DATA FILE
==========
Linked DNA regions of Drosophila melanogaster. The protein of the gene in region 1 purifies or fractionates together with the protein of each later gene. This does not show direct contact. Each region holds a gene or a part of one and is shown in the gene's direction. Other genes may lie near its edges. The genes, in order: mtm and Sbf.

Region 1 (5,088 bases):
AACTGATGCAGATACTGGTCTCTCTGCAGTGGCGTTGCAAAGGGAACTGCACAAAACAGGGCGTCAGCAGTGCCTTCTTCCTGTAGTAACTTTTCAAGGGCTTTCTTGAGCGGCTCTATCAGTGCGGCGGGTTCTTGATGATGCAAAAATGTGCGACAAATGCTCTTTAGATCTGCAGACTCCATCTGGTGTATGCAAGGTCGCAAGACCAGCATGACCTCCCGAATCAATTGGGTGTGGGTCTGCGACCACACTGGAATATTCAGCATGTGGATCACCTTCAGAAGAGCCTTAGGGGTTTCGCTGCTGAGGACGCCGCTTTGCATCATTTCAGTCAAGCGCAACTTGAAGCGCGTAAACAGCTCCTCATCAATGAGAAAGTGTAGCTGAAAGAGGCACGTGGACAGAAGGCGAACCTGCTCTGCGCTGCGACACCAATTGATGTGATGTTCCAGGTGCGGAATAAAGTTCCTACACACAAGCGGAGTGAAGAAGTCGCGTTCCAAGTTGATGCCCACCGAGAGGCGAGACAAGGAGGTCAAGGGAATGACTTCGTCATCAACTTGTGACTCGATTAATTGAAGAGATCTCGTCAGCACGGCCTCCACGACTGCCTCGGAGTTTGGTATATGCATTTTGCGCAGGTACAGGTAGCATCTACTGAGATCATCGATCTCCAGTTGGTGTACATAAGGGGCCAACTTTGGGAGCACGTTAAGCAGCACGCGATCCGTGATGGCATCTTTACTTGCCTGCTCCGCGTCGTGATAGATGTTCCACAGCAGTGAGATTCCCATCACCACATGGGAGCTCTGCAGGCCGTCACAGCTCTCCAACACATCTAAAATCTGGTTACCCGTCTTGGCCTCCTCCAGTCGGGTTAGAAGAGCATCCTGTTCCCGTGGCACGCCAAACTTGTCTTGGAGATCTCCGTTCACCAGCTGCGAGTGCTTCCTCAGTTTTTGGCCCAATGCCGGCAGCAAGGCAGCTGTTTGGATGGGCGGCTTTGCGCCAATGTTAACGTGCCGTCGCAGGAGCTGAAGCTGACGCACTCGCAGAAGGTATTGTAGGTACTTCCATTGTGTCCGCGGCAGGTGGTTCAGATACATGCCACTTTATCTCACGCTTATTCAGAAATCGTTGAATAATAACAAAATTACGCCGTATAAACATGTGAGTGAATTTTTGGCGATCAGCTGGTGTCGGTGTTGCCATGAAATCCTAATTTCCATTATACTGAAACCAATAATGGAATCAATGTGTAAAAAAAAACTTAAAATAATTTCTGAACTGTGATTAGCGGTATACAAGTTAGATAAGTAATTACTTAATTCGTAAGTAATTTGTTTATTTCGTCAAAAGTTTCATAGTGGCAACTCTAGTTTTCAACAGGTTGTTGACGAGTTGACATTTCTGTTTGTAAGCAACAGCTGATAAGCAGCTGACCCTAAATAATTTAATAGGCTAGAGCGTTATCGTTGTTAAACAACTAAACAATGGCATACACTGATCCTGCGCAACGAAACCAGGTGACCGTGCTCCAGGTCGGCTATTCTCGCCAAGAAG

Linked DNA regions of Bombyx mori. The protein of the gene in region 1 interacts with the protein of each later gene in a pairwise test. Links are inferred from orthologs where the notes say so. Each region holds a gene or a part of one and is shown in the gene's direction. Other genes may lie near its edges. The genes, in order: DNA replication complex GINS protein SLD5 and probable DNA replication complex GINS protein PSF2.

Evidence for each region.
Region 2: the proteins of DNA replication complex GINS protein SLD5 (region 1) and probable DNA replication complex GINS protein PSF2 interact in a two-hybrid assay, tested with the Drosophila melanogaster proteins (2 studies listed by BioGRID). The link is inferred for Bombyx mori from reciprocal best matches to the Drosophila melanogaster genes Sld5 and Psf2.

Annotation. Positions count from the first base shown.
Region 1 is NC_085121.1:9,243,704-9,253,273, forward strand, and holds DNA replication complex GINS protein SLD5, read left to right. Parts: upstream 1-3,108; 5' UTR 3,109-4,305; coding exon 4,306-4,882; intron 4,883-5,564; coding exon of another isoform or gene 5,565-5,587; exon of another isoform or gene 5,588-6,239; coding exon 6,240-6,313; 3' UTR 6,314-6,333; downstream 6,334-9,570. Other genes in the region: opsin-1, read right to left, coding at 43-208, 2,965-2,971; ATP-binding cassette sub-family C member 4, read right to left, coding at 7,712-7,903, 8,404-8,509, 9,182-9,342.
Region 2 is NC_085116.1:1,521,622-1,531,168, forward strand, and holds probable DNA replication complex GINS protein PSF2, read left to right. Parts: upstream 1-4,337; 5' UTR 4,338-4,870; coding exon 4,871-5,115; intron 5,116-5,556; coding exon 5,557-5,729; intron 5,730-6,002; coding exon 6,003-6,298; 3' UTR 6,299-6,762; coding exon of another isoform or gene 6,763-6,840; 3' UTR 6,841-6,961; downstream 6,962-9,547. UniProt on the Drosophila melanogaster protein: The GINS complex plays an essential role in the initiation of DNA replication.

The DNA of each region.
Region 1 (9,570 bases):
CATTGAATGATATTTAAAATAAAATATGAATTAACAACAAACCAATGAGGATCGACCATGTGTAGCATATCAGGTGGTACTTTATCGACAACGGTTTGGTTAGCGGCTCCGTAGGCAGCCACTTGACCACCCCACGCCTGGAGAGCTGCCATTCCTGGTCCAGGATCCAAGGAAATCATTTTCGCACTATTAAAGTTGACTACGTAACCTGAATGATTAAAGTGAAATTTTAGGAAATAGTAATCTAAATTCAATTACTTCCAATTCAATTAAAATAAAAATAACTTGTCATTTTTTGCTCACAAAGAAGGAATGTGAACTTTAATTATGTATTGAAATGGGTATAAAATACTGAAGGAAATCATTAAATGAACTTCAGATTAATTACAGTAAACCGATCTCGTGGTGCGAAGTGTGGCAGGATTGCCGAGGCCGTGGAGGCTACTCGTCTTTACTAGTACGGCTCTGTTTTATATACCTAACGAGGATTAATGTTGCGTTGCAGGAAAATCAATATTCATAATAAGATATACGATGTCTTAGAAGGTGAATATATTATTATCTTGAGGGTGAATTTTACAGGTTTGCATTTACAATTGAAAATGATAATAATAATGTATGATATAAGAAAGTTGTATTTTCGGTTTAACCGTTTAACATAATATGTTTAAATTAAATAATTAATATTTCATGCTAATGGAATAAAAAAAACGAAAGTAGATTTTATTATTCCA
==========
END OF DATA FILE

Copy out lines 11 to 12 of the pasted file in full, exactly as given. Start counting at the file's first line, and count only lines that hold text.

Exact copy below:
Region 1 (9,570 bases):
CATTGAATGATATTTAAAATAAAATATGAATTAACAACAAACCAATGAGGATCGACCATGTGTAGCATATCAGGTGGTACTTTATCGACAACGGTTTGGTTAGCGGCTCCGTAGGCAGCCACTTGACCACCCCACGCCTGGAGAGCTGCCATTCCTGGTCCAGGATCCAAGGAAATCATTTTCGCACTATTAAAGTTGACTACGTAACCTGAATGATTAAAGTGAAATTTTAGGAAATAGTAATCTAAATTCAATTACTTCCAATTCAATTAAAATAAAAATAACTTGTCATTTTTTGCTCACAAAGAAGGAATGTGAACTTTAATTATGTATTGAAATGGGTATAAAATACTGAAGGAAATCATTAAATGAACTTCAGATTAATTACAGTAAACCGATCTCGTGGTGCGAAGTGTGGCAGGATTGCCGAGGCCGTGGAGGCTACTCGTCTTTACTAGTACGGCTCTGTTTTATATACCTAACGAGGATTAATGTTGCGTTGCAGGAAAATCAATATTCATAATAAGATATACGATGTCTTAGAAGGTGAATATATTATTATCTTGAGGGTGAATTTTACAGGTTTGCATTTACAATTGAAAATGATAATAATAATGTATGATATAAGAAAGTTGTATTTTCGGTTTAACCGTTTAACATAATATGTTTAAATTAAATAATTAATATTTCATGCTAATGGAATAAAAAAAACGAAAGTAGATTTTATTATTCCA